Originally Posted by arnyk View Post
Here's my system:



So the answer I'd give is that the speakers can't be too high within reason if they are aimed at the listener's ears. Obviously, if they shoot over everybody's heads as seated, then its not usually so good.

This is called soffit mounting, and it widely used for professional studio monitoring. It gets the speakers off the floor and less likely to be blocked by absorptive things sitting on the floor like people.

BTW the LCR speakers are 3x Infinity Primus PC 351s which are modern 3-ways with the tweeter and midranges stacked vertically. There are also 2 12" subs. I'm a little less positive about the PC351s since I fried the tweeters in two of them (L+R but surprisingly not center) with some aggressive listening levels (110 dB SPL+). Inifinty no longer sells tweeters for the Primus line, but Vifa Vifa OX20SC00-04 can be fitted with some cutting and gluing. Probably a bit of an upgrade.

Other speakers that are good for using 3X LCR are any of the KEF Q-series and Behringer, the B2031. The JBL LSR 305/308 (powered only) are also good for use this way because they are also built in an unusual way that provides more consistent performance when vertical or horizontal.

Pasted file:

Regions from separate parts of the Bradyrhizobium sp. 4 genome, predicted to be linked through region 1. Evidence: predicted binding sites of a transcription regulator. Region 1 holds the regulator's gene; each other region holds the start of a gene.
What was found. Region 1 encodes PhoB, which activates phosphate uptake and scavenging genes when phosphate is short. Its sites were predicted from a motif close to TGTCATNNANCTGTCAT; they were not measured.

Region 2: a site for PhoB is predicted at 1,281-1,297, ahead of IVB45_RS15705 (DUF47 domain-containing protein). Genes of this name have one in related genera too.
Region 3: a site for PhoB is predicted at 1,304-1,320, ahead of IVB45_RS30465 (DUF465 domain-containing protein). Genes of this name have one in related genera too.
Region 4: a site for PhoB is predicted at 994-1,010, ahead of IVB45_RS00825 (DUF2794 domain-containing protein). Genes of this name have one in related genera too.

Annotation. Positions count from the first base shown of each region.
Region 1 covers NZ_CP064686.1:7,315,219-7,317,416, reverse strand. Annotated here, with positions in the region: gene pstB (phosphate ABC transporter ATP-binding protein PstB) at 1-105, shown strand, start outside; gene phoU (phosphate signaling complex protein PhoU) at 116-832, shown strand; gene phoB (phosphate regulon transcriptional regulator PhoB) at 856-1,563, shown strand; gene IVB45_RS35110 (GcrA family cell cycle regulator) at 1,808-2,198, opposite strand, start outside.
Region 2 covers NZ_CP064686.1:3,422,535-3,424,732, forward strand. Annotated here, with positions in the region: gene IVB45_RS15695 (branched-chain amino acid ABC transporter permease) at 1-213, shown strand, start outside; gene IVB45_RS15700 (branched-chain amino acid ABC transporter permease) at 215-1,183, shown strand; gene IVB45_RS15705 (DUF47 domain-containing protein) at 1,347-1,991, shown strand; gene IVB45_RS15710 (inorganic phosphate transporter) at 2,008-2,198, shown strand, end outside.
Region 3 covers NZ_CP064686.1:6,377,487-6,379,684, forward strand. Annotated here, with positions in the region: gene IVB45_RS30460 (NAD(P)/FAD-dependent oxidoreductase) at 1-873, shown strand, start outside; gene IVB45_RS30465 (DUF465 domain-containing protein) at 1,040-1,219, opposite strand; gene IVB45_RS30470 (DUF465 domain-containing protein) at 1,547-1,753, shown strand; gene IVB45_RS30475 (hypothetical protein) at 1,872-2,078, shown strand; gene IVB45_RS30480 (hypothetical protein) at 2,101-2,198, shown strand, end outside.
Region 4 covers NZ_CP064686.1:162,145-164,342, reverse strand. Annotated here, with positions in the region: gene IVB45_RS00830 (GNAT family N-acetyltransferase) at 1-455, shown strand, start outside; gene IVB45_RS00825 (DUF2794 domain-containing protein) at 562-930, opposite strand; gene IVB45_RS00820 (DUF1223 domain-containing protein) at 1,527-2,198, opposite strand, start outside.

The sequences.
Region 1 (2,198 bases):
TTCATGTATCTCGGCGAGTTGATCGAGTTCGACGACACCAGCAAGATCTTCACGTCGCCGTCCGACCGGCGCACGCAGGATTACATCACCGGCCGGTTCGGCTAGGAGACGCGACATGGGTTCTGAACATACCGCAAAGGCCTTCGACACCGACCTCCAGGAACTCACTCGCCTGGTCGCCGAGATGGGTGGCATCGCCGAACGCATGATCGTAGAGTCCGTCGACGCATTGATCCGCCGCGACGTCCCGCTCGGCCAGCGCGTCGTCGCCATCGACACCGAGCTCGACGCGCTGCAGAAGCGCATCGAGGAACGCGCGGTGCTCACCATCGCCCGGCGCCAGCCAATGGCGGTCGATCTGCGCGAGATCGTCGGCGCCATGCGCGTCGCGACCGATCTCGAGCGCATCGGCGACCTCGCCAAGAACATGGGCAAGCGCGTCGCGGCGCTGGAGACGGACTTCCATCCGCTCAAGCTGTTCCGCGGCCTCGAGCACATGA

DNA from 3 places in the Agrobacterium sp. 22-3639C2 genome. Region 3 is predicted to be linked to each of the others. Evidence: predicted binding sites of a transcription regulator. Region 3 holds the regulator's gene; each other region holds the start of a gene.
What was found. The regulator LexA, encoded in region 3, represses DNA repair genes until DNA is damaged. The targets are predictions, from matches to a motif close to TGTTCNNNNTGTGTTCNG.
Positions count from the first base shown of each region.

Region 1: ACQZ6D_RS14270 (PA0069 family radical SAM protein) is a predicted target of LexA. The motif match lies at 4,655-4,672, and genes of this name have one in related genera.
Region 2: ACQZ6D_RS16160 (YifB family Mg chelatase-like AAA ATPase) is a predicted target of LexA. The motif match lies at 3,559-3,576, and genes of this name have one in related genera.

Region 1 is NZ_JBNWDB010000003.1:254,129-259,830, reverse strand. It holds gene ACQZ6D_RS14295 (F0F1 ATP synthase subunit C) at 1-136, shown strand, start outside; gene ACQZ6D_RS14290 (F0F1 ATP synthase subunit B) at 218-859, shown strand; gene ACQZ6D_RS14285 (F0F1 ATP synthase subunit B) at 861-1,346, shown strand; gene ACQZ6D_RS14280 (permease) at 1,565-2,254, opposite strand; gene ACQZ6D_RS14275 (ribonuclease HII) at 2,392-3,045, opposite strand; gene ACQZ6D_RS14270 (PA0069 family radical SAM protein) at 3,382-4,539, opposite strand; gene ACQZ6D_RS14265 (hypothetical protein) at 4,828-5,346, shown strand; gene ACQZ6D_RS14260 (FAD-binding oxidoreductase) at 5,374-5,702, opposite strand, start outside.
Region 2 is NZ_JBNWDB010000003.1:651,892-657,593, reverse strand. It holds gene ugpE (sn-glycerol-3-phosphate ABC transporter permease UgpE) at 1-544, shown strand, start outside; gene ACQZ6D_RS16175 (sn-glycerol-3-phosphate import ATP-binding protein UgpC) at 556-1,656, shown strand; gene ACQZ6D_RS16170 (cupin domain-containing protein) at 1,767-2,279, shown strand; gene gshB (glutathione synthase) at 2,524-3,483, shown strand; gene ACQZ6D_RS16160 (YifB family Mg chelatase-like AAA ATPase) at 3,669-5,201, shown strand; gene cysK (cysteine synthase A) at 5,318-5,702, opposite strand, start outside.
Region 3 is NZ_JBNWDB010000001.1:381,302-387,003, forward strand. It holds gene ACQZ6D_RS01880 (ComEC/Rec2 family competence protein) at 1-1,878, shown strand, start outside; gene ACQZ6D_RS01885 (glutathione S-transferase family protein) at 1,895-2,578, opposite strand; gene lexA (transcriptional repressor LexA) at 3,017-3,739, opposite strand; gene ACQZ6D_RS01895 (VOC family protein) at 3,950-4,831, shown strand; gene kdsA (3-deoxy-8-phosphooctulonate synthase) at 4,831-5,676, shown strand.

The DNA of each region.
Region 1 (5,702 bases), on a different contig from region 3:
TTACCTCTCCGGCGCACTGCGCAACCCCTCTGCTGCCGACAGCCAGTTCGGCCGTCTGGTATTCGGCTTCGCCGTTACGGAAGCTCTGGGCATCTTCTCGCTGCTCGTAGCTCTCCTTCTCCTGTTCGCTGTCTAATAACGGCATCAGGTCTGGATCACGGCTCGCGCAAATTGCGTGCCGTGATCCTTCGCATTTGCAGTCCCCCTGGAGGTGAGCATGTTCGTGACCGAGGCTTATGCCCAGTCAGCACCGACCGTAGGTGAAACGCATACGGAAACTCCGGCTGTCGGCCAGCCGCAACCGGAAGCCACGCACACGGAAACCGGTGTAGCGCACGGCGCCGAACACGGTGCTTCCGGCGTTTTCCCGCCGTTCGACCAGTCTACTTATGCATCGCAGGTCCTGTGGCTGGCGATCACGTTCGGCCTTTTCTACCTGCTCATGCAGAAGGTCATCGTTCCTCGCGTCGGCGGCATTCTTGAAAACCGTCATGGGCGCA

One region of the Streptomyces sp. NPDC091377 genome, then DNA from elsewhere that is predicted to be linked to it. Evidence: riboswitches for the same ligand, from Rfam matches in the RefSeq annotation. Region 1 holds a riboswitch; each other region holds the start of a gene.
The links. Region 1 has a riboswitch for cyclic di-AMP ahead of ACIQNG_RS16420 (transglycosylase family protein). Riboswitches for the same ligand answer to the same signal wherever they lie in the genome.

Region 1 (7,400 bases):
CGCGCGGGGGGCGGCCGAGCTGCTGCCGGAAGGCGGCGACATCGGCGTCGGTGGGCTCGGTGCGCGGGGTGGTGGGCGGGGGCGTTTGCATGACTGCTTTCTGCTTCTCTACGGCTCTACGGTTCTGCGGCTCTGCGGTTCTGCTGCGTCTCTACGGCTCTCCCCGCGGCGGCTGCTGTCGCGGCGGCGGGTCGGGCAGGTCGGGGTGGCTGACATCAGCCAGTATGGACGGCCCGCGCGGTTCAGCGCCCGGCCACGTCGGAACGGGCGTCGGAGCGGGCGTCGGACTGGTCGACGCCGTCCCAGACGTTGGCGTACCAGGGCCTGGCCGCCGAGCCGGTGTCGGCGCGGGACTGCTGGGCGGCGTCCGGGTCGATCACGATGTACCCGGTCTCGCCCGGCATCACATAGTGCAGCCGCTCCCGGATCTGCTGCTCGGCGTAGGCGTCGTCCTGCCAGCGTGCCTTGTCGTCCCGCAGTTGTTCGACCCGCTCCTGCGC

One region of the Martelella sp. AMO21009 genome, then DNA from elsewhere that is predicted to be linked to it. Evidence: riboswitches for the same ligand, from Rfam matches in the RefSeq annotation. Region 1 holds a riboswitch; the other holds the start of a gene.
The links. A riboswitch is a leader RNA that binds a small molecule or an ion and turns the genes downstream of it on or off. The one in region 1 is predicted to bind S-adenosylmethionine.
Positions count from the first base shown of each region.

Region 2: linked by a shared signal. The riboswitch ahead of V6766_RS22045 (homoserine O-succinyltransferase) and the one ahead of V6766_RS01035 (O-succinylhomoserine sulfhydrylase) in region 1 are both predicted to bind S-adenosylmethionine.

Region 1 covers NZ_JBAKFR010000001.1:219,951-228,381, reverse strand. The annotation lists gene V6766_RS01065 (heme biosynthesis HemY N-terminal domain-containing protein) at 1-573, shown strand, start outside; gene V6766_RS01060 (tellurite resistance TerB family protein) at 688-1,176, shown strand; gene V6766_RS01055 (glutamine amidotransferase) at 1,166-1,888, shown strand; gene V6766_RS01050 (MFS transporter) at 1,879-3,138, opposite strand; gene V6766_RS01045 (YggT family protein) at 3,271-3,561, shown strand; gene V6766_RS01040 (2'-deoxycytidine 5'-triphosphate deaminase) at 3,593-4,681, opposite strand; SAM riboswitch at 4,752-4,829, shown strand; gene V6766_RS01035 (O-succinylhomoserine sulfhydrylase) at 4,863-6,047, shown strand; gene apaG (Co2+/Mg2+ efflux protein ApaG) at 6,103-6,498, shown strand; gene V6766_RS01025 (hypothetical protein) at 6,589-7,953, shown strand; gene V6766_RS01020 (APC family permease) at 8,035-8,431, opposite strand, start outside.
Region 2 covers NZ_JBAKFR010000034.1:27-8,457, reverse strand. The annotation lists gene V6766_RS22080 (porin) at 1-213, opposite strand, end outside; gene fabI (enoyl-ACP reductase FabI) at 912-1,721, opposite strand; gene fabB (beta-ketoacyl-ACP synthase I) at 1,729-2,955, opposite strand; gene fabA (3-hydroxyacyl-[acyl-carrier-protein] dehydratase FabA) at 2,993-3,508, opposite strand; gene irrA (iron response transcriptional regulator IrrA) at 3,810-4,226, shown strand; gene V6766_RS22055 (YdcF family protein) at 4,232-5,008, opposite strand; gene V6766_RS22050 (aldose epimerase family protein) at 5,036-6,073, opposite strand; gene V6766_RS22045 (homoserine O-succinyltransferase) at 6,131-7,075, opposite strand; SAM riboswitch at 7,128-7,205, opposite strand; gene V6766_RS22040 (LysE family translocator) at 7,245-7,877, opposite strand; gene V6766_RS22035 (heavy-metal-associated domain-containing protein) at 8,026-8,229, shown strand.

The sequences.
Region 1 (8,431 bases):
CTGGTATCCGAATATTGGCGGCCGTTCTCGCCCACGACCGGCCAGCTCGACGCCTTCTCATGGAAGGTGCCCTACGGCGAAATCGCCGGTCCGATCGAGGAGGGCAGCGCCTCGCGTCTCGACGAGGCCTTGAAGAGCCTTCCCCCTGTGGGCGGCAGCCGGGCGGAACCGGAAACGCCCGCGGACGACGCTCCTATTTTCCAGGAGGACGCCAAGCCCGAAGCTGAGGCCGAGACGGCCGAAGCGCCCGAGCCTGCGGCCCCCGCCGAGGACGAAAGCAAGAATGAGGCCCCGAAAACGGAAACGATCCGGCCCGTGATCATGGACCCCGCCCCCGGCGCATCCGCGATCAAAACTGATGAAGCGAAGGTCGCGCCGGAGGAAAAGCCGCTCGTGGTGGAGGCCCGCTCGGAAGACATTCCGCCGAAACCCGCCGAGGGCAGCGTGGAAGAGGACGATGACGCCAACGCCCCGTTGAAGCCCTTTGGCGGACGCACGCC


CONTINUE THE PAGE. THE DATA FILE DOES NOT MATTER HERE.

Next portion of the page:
Thanks.. not planning on investing in new speakers.. the Definitive are really quite excellent From the appearance of your set up, your LCR speakers are MUCH higher off the ground then mine. The big difference is the room it would appear. It seems apparent that the there may be too little in the way of reflective surfaces as compared to listening rooms in AV stores where the speakers were purchased. I'm going to have to live with it for the time being it would seem.
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post #12 of 12 Unread 08-20-2014, 11:37 AM
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Since you say the CC is "in" a cabinet, do you have the front face of the speaker sticking out of the cabinet by at least and inch or so??